I first need to explain a little about how we home school. We follow the educational philosophy of Charlotte Mason, an educator who died in the early 1920s in England. She believed in learning through living books as opposed to textbooks. So, our curriculum has a very heavy literature base. On the right panel I have listed the books the kids are currently reading; it changes every couple of weeks. Apart from phonics, math, and classical music (which I didn't list there), that is our curriculum. That said, here is my explanation for overcoming the fear of "holes":
The goal of covering material for tests should not be allowed to get in the way of relations being made with God, man, and the universe during the early years of school life. Rather than feeling it is our duty to pass children through a system, it should be our duty to ask ourselves how our children can acquire knowledge. . . we accomplish this by letting the children fill in the "holes."
Our knitting the net of subjects makes a sort of hammock: though it has holes, it will uplift and support its owner. While we knit, the children fill in the holes. By means of self-education they acquire genuine, long-lasting knowledge--the real stuff. [Public] education has become "a gigantic sausage machine--the pig going in at one end and coming out educated pork at the other." Are we all to learn a little about all the same things, for example, and express the same opinion of them?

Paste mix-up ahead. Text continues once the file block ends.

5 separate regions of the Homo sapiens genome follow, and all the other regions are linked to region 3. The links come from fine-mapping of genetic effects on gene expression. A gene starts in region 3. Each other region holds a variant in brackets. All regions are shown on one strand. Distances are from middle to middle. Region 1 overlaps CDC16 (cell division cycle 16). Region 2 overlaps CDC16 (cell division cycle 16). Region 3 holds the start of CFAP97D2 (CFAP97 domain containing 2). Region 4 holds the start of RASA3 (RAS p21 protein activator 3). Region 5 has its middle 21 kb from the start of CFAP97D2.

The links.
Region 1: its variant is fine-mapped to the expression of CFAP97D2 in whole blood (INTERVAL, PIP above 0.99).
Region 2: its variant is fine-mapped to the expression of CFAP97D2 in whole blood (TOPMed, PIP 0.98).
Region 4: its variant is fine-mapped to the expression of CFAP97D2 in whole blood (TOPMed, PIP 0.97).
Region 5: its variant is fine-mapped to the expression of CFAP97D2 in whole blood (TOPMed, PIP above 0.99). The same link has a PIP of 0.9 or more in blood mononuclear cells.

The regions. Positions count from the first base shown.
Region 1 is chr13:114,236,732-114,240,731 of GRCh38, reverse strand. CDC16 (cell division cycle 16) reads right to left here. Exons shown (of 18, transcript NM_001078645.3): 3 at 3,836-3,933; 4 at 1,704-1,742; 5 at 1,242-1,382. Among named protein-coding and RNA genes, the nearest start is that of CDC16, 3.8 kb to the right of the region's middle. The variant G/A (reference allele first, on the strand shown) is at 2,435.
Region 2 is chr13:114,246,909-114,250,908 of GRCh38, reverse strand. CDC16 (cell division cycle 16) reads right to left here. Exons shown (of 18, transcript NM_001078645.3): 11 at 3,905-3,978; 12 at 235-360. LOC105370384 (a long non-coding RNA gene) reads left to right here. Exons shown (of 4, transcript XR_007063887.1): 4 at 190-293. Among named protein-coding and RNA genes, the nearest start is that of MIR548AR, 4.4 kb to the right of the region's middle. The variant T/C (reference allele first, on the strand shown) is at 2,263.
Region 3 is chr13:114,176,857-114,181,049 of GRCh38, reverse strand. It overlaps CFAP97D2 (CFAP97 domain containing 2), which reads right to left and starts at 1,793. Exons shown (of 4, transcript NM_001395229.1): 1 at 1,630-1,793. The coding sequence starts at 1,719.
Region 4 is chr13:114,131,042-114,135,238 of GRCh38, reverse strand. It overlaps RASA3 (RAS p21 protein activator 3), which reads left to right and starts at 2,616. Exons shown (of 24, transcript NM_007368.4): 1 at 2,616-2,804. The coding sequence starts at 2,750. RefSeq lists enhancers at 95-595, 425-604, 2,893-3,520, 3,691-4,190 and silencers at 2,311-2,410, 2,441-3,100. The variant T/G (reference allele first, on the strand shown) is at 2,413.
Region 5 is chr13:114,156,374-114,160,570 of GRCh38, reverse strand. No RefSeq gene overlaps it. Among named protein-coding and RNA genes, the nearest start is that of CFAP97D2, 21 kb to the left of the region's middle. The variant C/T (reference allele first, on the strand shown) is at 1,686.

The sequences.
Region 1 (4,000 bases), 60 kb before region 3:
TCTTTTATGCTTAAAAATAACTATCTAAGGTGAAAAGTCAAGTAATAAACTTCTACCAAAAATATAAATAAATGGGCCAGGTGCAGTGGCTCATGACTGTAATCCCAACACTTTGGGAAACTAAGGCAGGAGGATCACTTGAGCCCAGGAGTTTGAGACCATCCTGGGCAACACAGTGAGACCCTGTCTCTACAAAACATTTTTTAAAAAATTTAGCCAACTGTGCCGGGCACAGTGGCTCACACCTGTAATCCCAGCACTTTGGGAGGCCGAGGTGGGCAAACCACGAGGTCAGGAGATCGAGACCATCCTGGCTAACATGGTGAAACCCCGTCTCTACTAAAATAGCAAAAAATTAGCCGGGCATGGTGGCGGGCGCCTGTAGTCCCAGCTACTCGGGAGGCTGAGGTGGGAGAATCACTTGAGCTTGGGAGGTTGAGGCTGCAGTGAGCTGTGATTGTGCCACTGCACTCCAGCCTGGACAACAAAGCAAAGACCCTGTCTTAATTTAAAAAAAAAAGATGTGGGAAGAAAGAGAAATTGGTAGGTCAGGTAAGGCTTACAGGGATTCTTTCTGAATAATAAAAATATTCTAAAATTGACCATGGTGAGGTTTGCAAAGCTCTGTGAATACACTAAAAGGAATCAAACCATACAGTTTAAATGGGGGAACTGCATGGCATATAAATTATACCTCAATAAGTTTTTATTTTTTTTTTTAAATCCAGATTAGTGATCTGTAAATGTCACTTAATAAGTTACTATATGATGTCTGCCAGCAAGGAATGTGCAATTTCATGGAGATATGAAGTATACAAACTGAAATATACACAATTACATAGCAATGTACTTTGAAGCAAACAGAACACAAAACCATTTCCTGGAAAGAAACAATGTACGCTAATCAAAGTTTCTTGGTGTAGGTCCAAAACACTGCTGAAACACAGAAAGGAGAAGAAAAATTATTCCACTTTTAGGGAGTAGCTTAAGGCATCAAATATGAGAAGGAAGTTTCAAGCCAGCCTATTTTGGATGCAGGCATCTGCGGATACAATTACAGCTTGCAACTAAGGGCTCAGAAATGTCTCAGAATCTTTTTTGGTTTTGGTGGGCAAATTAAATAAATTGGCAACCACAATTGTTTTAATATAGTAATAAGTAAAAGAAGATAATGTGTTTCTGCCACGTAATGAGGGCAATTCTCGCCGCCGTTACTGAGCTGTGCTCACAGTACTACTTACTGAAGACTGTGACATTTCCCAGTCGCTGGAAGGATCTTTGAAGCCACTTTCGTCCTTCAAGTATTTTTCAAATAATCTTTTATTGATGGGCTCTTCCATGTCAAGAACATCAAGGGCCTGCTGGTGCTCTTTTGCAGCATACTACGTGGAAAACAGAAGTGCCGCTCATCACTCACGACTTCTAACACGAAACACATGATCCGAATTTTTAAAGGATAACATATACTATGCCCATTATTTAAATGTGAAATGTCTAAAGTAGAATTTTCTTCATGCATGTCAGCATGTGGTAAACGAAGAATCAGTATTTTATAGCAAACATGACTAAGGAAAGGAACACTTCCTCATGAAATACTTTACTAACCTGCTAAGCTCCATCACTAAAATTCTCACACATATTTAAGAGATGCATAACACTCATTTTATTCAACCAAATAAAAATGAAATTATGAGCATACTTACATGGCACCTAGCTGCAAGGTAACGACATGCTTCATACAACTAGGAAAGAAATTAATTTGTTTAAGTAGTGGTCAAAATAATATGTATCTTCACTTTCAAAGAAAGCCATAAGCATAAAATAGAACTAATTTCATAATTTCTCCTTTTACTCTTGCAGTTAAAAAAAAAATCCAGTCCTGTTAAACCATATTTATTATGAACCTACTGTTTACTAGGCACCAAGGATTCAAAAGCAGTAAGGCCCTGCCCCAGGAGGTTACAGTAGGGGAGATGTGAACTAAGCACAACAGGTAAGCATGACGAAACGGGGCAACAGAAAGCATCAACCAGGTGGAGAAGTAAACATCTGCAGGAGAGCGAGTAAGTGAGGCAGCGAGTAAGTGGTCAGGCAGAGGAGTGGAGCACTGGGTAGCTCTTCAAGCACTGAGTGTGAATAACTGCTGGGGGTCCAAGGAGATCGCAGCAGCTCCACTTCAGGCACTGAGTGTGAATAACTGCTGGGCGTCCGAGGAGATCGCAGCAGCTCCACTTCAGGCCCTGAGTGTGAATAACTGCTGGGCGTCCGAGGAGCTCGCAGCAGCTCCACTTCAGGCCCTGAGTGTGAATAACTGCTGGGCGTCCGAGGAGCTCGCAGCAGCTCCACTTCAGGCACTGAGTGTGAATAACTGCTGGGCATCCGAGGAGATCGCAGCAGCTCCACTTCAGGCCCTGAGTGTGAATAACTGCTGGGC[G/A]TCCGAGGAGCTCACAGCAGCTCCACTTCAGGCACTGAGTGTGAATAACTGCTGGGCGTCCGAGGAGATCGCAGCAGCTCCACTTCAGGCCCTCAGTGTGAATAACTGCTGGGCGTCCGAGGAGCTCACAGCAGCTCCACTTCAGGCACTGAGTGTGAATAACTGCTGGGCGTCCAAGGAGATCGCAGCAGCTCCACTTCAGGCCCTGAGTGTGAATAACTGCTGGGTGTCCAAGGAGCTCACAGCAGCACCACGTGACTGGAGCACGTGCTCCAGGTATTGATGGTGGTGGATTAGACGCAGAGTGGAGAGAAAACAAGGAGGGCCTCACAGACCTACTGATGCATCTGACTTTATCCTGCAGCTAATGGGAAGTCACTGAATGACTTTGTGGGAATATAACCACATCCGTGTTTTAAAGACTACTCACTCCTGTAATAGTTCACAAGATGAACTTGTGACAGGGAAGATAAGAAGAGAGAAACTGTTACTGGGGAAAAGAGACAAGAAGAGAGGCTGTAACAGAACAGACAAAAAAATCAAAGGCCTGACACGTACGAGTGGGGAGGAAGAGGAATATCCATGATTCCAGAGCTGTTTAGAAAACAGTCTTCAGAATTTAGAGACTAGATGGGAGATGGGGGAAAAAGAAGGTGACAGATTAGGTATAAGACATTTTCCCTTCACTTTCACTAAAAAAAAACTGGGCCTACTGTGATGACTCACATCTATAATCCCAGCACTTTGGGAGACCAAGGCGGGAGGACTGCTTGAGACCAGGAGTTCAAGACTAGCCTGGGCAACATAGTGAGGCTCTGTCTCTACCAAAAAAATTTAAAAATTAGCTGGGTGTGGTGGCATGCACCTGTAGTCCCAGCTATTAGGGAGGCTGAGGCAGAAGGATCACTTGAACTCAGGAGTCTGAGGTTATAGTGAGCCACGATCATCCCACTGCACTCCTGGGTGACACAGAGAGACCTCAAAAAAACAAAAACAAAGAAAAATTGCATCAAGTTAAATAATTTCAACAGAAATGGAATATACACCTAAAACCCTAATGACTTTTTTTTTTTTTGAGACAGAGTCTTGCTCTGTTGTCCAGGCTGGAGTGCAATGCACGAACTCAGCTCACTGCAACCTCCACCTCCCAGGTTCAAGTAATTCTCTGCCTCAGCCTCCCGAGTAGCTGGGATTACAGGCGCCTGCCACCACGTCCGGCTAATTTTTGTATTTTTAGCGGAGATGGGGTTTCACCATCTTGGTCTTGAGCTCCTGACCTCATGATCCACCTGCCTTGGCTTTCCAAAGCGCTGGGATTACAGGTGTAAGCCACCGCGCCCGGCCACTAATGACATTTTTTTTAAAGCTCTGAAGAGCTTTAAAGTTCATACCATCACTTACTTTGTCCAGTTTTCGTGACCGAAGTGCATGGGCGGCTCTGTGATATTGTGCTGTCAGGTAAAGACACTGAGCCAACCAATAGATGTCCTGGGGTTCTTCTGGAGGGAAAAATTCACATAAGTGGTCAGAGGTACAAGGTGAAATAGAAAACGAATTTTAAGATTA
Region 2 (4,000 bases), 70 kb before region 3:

We owe it to our children to stimulate in them a wide range of interests in their elementary years. It should not be "How much has our child covered?" but "How much does he care?" and "About how many things does he care?" The children go beyond just becoming interested in someone or something. They develop a deeper understanding --a greater appreciation--when relations are formed.
~"A Charlotte Mason Companion" by Karen Andreola, pg. 36-37
I don't know about you, but through my public and private education I developed very little interest in the subjects I was learning. I memorized what I was told to learn and spit it back out on a multiple choice test. W.B. Yeats said:
Education is not the filling of a bucket, but the lighting of a fire.
This is my hope for our home school. Rather than love of learning, what I learned in my years in school was how to cram. I left school with plenty of holes and I'm confident my kids will as well. My goal is that they love knowledge and learn how to learn.